by Krista Ross
With the provincial election behind us, New Brunswick businesses are eager for our elected officials to return their focus to economic recovery. It will be critically important that the government (and all governments) use a business lens when making any major decisions. Of course, many lenses must be considered, but there is more substantial overlap than many people may realize. We all want high-quality services that will produce better societal outcomes – mental health support is lacking, literacy rates are low, nearly 40,000 New Brunswickers are waiting for a family doctor, homelessness is on the rise, high speed internet is not available across the province and our transportation infrastructure needs renewal – to name a few critical (and expensive) issues.
New Brunswick – already carrying a debt load of nearly $20,000 per person – is facing a deficit in the hundreds of millions of dollars this year and no one knows when we can get back in the black (by some metrics, we’ve never even recovered from the 2008 recession). We either have to grow the economy much more quickly than in the recent past or hope to receive more funds from the federal government. With the economic powerhouse provinces struggling, the latter is becoming less of an option – at least in the short term.
We have to try to do this ourselves, but with a small and aging population, our options to accomplish this are limited. We have to be creative and every decision has to move us closer to our goals. The challenges may seem daunting, but there is cause for optimism. The pandemic has shown us that elected officials can work well together – at the different levels of government and across party lines – and that they can act boldly and decisively. Let’s retain that spirit of cooperation and accept good ideas wherever they come from.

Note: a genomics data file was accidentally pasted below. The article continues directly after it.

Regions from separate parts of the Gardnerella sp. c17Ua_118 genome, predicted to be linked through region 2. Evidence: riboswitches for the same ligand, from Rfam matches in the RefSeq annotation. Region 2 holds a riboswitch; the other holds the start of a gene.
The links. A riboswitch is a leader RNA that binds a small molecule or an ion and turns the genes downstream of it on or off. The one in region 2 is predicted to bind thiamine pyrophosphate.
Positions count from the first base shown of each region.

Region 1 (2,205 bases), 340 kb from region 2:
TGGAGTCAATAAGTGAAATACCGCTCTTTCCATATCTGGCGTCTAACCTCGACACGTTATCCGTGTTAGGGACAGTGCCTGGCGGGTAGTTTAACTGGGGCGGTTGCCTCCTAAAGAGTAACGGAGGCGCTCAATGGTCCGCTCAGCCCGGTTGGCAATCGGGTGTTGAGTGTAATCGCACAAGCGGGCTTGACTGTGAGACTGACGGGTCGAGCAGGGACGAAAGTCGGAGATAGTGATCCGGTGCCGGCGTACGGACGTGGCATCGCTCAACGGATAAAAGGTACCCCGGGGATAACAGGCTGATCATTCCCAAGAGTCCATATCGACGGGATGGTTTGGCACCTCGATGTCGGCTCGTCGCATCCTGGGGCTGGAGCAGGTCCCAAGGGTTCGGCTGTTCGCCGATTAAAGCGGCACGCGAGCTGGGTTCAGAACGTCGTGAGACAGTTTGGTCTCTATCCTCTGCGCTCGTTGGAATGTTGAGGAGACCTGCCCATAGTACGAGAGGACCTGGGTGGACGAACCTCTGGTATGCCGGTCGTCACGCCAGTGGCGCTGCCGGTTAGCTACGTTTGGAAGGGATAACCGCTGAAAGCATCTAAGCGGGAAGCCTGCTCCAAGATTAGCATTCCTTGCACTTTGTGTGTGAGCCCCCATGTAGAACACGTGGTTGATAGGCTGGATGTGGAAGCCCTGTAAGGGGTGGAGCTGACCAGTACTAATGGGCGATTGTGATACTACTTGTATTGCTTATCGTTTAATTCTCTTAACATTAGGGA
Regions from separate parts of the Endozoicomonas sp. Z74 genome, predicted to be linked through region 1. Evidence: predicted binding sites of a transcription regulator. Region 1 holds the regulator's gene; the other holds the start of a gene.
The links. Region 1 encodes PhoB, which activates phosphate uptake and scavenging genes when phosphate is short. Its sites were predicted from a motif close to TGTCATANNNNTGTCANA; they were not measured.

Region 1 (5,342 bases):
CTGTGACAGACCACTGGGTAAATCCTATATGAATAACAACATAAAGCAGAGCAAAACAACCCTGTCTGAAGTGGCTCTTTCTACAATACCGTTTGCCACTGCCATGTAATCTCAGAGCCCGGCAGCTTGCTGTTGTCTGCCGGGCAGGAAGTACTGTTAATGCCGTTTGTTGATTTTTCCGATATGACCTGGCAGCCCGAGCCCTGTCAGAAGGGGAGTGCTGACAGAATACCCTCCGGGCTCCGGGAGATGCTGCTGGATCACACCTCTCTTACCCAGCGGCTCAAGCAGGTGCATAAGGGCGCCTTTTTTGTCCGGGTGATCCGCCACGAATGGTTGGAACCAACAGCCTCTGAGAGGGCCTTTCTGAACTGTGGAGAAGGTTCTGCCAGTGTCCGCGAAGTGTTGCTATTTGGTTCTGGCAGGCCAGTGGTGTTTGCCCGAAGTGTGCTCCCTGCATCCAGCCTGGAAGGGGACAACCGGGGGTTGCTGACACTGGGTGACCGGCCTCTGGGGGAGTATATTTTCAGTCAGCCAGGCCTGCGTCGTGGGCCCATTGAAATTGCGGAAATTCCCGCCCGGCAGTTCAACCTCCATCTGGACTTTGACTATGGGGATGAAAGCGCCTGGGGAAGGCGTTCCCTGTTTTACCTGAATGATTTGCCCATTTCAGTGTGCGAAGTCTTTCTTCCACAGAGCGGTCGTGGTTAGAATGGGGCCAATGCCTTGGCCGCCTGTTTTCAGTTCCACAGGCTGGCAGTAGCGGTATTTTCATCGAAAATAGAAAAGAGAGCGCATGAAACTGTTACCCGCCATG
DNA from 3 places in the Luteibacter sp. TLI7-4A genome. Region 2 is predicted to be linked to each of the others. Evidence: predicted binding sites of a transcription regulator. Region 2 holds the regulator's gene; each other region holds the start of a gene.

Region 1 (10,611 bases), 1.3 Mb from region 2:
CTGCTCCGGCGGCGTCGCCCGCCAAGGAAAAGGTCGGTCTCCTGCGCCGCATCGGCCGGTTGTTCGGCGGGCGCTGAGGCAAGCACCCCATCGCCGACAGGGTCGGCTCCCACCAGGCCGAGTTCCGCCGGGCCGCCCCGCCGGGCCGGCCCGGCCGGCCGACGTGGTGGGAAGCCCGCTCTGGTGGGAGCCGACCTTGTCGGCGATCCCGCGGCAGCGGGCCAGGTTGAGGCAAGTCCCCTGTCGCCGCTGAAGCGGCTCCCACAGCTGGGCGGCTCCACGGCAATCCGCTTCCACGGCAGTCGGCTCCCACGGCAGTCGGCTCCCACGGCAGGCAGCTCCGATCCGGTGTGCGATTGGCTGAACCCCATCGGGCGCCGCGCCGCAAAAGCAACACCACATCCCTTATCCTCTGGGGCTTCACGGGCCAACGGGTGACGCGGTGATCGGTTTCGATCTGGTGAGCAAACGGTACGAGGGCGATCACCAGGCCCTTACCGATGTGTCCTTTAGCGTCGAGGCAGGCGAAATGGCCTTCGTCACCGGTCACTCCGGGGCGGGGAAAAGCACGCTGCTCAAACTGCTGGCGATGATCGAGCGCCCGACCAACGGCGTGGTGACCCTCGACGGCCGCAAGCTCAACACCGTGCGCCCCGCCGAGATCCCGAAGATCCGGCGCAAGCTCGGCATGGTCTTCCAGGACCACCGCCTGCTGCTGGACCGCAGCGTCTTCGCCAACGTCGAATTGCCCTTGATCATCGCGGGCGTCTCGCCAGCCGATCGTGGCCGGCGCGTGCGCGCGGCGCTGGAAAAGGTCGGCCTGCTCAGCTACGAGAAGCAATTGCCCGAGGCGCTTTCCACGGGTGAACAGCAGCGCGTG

The election campaign itself brought a number of good ideas to the forefront of the public discourse. The Liberal Party’s plan to provide wholesale liquor pricing to bars and restaurants is a move that is overdue. The Green Party’s push for primary access to health care through community health clinics has long been supported by our chamber, the People’s Alliance focus on supporting local is more important now than ever and the NDP’s push for enhancing our value-added exports makes a lot of sense.
Of course, now with a majority government, much of the attention will be on the Progressive Conservative platform and it’s up to all of us to hold them to account for the content contained therein.
The emerging sectors first identified at the 2020 State of the Province Address – cyber security, digital health and energy innovation – have more sharply come into focus during the pandemic. The world, already in the process of digitizing, has taken a huge leap forward in that regard and New Brunswick is in a good position to take advantage.
Population growth and workforce development have long been one of the business community’s priorities and the issues are worsening. Creating new paths for temporary foreign workers and year-round employment, focusing on international students, credential recognition and supporting experiential learning are priorities for our chamber. I hope all parties can work towards these (and other) good ideas – we need it.